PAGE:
I believe the souls of five hundred Sir Isaac Newtons would go to the making up of a Shakespeare or a Milton. - Samuel Taylor Coleridge
When scientists look at religion or art they look at the wrong things. They see only the apparent, trivial attributes of religion or art. They see ranks of men kneeling, or hear a sequence of tones of differing frequencies. They miss the heart of the matter.
The ranks of the atheists must be dwindling, for they are stepping up the quantity and volume of their campaign and propaganda consisting of a spate of apologies and arguments reiterating the tenets of their faith and lost causes - scientific, humane solutions to our problems. It is hard to look at the face of the Doomsday Clock to contemplate nuclear annihilation and climate change without cursing technology.
Only a handful of such scientific atheists remain, men like Daniel Dennett, Richard Dawkins, and Sam Harris, scientists who hold to the religion of scientism, artifacts of Enlightenment, and who shout only about the bare fact of our brief existence, even though science leads to destruction and madness. Today, because of scientists we all live by ducking and covering, hiding in ditches and mountain retreats, hoping that the atomic blasts and the poisons will not reach us, dreading having to kill our loved ones so they will not suffer so much. Or we stand, our breasts bared to the fire and the gamma rays, ready to breathe in the poisonous gases, living on faith, faith in luck and Divine Purpose.
The physicists have known sin; and this is a knowledge which they cannot lose. - J Robert Oppenheimer
Politicized religion is without doubt part of mankind's curse. However, religion is not faith. Religion is a group of people doing something together that hurts other people, for absurd reasons. Faith, on the other hand, is the hope or conviction that Jesus loves me, or God has a plan, or Allah is great, or escape from sorrow will come, or that Nature absorbs evil illusions.
Religion is a ditch to hide in with other people. People used to be afraid of God, so they huddled together in fear; now they are afraid of germs and atomic radiation, so they watch television to help them ignore pandemics and the countdown to Armageddon.
Faith, however, is belief in God in spite of the clergy or the scientists. It is knowing that something made the maker, that some first cause set it all in motion, perhaps for some purpose even though we cannot know what the purpose might be. Faith is what keeps us going. We may believe in our part in the improvement of mankind, in the future, or in the strength of our football team, or in our chances of making money, or in falling in love, or in personal vindication, approval, and success, or in the principles of scientific endeavor to show us the way and the truth. Without faith we could not get out of bed. Faith is what moves us and gives us peace. It is music, the beauties of nature, love, and pride.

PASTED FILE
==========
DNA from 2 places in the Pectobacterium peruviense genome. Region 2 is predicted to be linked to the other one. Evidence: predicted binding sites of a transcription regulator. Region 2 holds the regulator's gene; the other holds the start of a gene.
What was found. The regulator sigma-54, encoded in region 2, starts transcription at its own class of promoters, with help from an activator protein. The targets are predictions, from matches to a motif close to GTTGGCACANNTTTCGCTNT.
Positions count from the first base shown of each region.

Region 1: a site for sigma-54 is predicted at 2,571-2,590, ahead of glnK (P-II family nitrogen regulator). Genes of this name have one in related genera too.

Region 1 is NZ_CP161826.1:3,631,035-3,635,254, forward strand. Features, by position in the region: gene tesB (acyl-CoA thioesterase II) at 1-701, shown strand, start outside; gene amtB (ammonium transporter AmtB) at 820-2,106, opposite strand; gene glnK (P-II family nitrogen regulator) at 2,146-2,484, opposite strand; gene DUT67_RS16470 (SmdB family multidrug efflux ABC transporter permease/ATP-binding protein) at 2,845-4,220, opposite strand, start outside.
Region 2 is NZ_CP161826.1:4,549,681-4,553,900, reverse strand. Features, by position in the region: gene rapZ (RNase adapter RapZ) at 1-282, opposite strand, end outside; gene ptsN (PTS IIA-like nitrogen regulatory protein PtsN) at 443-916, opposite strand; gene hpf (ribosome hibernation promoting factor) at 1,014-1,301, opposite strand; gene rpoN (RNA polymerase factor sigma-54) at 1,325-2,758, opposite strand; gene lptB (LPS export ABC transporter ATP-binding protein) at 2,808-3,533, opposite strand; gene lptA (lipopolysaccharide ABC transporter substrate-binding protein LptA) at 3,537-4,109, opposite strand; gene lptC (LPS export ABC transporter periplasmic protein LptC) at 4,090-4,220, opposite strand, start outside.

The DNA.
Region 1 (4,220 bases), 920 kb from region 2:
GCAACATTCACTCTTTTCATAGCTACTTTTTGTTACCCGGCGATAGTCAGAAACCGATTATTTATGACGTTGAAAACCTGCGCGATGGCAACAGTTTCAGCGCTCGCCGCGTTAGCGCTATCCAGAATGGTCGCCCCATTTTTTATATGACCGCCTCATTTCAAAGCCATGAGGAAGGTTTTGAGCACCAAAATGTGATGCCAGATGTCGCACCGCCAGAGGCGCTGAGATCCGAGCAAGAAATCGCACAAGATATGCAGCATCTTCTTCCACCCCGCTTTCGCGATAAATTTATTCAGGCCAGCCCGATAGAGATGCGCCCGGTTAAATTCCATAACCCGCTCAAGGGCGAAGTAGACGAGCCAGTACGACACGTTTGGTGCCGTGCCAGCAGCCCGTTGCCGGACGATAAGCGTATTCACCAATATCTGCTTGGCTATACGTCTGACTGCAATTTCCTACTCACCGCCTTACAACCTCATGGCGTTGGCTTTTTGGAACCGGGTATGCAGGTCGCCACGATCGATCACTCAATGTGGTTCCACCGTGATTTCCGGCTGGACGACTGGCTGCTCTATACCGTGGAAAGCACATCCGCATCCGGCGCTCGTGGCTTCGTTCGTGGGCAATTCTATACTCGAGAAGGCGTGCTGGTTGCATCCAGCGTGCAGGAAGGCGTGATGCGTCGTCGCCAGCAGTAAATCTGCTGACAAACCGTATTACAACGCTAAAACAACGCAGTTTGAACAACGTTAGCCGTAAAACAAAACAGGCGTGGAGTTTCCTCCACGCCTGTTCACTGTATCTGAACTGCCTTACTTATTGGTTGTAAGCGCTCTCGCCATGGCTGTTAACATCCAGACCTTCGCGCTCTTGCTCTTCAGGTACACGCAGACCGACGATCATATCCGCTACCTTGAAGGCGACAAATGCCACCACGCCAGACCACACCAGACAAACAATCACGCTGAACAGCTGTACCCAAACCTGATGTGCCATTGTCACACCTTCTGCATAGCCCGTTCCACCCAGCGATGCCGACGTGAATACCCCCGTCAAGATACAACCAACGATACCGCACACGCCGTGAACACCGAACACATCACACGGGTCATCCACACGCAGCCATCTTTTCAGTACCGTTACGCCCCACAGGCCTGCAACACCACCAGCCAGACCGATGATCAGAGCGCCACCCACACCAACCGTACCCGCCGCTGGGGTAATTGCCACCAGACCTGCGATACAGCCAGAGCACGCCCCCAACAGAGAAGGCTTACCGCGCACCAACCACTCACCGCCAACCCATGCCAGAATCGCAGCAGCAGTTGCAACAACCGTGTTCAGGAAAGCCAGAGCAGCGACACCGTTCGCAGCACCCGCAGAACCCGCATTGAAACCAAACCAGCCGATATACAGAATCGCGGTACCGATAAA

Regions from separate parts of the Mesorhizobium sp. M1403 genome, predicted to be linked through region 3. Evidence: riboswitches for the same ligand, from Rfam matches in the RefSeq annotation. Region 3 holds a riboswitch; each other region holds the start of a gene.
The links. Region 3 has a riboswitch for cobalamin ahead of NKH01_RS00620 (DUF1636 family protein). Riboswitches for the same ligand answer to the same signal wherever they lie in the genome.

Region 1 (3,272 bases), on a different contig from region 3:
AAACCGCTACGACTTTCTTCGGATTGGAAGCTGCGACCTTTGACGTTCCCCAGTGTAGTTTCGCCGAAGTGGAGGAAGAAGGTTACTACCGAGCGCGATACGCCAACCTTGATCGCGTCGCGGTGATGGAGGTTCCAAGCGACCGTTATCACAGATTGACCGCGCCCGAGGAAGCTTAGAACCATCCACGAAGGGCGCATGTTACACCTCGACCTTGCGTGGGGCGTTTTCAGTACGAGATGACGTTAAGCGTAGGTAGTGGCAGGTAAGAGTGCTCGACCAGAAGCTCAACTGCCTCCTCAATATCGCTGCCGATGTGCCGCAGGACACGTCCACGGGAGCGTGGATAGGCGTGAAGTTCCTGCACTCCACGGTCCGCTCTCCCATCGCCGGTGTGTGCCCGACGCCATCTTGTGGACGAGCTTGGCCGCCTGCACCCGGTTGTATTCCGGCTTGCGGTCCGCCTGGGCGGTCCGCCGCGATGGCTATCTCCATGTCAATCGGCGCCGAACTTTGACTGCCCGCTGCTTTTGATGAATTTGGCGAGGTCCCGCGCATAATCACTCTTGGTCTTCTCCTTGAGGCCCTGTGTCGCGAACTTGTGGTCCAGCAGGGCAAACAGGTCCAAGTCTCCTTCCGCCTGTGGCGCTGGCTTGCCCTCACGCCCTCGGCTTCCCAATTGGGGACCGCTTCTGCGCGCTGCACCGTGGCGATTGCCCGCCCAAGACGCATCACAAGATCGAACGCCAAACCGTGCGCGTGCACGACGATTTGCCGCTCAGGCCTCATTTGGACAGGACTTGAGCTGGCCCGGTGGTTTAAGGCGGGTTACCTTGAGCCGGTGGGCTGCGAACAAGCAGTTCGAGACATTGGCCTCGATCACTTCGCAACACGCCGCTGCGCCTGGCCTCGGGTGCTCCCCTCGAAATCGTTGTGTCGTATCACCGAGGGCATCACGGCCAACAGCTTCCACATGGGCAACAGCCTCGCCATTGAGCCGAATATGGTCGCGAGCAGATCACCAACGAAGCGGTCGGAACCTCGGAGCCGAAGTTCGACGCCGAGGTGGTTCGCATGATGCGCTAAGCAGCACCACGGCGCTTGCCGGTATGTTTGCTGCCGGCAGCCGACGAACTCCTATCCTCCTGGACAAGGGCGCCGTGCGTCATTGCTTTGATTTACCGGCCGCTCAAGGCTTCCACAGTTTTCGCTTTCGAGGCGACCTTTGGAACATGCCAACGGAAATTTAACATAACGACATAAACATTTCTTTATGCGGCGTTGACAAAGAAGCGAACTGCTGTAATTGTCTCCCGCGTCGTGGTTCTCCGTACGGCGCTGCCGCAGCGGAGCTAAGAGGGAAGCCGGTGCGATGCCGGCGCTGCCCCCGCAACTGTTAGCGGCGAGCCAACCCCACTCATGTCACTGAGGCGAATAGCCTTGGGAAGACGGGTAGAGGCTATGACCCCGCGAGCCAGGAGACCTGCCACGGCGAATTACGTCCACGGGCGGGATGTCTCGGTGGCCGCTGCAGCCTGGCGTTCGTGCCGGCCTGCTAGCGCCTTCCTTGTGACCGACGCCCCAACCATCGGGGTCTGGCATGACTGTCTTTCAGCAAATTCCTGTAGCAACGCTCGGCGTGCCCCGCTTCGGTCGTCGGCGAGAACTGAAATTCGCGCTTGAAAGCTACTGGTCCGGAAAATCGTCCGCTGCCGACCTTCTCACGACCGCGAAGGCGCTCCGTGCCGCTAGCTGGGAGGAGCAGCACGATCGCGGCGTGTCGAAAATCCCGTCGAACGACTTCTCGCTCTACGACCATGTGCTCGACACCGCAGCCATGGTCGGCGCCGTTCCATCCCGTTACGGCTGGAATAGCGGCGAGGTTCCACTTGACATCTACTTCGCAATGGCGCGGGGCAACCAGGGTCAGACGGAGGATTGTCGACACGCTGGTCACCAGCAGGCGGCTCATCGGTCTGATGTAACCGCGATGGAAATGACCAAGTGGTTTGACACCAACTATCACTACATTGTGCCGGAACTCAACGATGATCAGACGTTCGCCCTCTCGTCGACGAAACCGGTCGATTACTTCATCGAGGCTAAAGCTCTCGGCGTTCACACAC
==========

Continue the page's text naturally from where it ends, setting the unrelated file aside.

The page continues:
Dawkins in The God Delusion argues that although religion provides a needed crutch for consolation, it also has dangerous side effects - self-righteousness, false courage, and hatred towards others - and it makes liberal and generous people respect cultures and folkways that are more dangerous than snakes. "Of course," as Arthur Balfour said.
Known as "Darwin's Rottweiler," Dawkins has put forth a gene-centric view of evolutionary biology. His reductionist notion of the cultural meme owes a lot, perhaps unconsciously, to behavioral psychology, descriptive linguistics and Kenneth Pike's "tagmemics," making his work a sort of CSI: Biology. He remains "baffled by the details of the Christian religion." (p99)
Daniel Dennett in Darwin's Dangerous Idea would explain the mind in physical terms, making us what he laughingly calls "zombies," asserting that we must balance our tolerance of religious freedom with the need for public safety when faced with dangerous fanaticism. "Save the Baptists! Yes, of course, but not by all means."